The good news for Norvell is that since that rocky start, Florida State got its first win of the season at home during Week 5 against Syracuse, winning 33-30, and then followed that with a 35-25 road win against North Carolina. The ‘Noles entered that game as 17.5-point underdogs.
This week, the ‘Noles have a bye week before facing 1-5 UMass on Oct. 23. After that, it’s the start of arguably the toughest stretch of Florida State’s season thus far. First, the ‘Noles visit Clemson on Oct. 30, followed by a home game against No. 22 NC State. And then it’s Miami at home before finishing their season on the road against Boston College and in-state rival No. 20 Florida. UMass and Miami might be the only two winnable games in that stretch for now.
While a losing season in 2021 would give Florida State its fourth straight year below .500, Norvell’s contract may be the biggest reason he stays next season. Florida State paid former head coach Willie Taggart over $14 million when he was fired midseason in 2019. The school gave Norvell a six-year, $26.5 million contract when he was hired in Dec. 2019. Florida State may be ready to move on from Norvell by the time this season is over, but it may not have the money to do so.
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Justin Fuente has been the head man in Blacksburg for six seasons, and he has compiled a 41-28 record in that time. While the Hokies have been to four bowl games during Fuente’s tenure, Tech has won the ACC Coastal just once—during Fuente’s first season on 2016. The Clemson Tigers defeated the Hokies 38-10 in the ACC Championship that year.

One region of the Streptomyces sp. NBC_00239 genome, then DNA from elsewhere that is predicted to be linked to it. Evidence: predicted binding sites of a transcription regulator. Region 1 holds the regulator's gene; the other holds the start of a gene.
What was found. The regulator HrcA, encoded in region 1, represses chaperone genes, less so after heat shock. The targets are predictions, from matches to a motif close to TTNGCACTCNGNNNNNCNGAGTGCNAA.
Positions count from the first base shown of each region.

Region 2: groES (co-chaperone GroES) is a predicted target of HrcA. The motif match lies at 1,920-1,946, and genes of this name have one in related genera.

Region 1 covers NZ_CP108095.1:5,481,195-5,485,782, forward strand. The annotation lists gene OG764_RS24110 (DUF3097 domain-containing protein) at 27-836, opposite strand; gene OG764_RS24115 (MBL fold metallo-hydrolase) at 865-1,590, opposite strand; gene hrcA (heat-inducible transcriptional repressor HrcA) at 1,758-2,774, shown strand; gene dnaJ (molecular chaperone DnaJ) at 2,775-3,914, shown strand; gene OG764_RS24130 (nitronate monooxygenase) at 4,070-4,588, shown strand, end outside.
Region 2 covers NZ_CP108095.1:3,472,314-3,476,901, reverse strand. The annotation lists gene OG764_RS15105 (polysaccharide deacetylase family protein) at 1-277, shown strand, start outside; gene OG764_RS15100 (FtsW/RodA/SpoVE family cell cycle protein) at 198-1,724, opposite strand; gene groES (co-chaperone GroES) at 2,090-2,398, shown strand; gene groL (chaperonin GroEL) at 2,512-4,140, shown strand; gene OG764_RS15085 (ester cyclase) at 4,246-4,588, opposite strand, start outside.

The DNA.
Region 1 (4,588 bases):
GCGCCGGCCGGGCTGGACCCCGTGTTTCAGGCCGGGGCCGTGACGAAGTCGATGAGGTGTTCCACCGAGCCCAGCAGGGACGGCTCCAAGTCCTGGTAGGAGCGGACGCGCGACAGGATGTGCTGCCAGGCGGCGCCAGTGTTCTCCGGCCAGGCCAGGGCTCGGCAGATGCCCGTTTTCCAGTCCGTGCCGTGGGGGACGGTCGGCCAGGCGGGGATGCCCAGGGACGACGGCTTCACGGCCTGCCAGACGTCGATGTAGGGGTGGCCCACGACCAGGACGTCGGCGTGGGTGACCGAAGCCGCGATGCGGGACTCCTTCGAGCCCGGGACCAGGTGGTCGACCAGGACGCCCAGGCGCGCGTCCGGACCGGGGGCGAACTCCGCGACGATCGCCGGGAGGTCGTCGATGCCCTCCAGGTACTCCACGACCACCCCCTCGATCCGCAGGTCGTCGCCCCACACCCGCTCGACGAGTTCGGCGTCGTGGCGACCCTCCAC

VT’s 5-6 season last year marked the second losing season for the Hokies under Fuente. Although the Hokies opened this season with an upset win over No. 10 North Carolina, VT is now 3-2 on the year with losses to West Virginia and Notre Dame. Not to mention UNC has fallen to 3-3 on the season, so that win has lost a lot of its luster. Although Tech kept things entertaining throughout its game against the Fighting Irish, the defense gave up 10 points late in the fourth quarter, including a 48-yard field goal with 17 seconds left to give ND a 31-29 win.
As far as what Fuente could do to get a winning season and perhaps keep his job for one more year, winning the ACC Coastal would help. As it stands now, the Hokies are second in the division standings behind Pitt thanks to the win over UNC. VT gets Pitt at home on oct. 23, followed by a home game against Syracuse before traveling to Georgia Tech on Oct. 30. The Hokies’ last three games of the season are just as critical, including vs. Duke on Nov. 13, at Miami on Nov. 20 and a road trip to face in-state rival Virginia to close out the regular season.
If Fuente fails to win the Coastal and puts together his third losing season in four years instead, it might be hard to justify VT keeping him for one more season.
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Texas Tech hasn’t been able to do much ever since former Red Raiders coach Mike Leach left in 2009. That still holds true for Matt Wells, who was hired in Lubbock after compiling a 44-34 record at Utah State. Wells led the Aggies to four bowl game appearances in his six seasons there. Unfortunately, that winning blueprint hasn’t carried over for Wells at Tech. The Red Raiders are 12-16 under him, and they have yet to have a winning season. Although Tech is currently sitting at 4-2, the toughest part of its schedule remains in front.
The end of October through November looks the most ominous, featuring a game at No. 4 Oklahoma on Oct. 30, followed by a bye before playing Iowa State at home Nov. 13. The Red Raiders then finish the season with No. 12 Oklahoma State at home and a road trip to 5-1 Baylor on Nov. 27.
If Wells can manage to put together a winning, bowl-eligible season, he might be able to stick around for one more year. Given the stretch of games Tech has in front of it, that may be easier said than done. If not, it wouldn’t be too surprising if Tech decides to move on from Wells. Tech could have a number of head coaching candidates eager to get the Red Raiders back to their winning ways. Current SMU head coach Sonny Dykes, Arkansas offensive coordinator Kendal Briles and Ole Miss OC Jeff Lebby would all be interesting candidates for the job.